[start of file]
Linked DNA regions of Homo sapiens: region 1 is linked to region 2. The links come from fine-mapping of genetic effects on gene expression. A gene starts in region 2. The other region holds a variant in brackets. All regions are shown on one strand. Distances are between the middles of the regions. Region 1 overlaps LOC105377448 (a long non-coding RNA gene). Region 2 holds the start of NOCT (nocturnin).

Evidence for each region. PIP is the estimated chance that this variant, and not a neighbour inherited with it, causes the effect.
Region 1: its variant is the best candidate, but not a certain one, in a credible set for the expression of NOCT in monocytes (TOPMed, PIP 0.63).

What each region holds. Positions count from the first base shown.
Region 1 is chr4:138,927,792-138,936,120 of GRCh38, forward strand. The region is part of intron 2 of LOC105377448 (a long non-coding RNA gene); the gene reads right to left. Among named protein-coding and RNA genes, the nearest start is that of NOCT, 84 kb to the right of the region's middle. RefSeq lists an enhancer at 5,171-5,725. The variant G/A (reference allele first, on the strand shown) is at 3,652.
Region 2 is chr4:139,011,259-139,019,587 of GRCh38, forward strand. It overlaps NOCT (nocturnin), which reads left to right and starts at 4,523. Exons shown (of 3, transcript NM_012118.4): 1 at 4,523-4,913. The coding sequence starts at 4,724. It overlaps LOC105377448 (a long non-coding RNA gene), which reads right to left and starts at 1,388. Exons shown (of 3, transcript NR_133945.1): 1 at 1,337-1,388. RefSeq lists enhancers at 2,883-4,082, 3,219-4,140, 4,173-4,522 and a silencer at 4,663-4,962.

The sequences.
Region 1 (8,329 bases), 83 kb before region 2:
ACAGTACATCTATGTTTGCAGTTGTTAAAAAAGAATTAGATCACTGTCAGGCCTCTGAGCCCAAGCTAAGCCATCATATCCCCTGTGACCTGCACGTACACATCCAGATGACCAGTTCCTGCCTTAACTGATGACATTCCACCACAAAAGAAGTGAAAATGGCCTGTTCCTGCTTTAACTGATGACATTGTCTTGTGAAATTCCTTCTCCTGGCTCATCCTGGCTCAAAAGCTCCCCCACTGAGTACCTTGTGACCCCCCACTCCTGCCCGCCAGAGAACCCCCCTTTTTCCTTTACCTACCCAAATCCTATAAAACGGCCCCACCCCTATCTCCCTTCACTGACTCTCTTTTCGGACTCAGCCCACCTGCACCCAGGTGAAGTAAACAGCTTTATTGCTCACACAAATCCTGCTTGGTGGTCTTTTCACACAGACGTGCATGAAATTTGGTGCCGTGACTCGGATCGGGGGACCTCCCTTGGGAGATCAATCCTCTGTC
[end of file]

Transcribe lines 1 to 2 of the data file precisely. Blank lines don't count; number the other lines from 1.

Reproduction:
Linked DNA regions of Homo sapiens: region 1 is linked to region 2. The links come from fine-mapping of genetic effects on gene expression. A gene starts in region 2. The other region holds a variant in brackets. All regions are shown on one strand. Distances are between the middles of the regions. Region 1 overlaps LOC105377448 (a long non-coding RNA gene). Region 2 holds the start of NOCT (nocturnin).

Evidence for each region. PIP is the estimated chance that this variant, and not a neighbour inherited with it, causes the effect.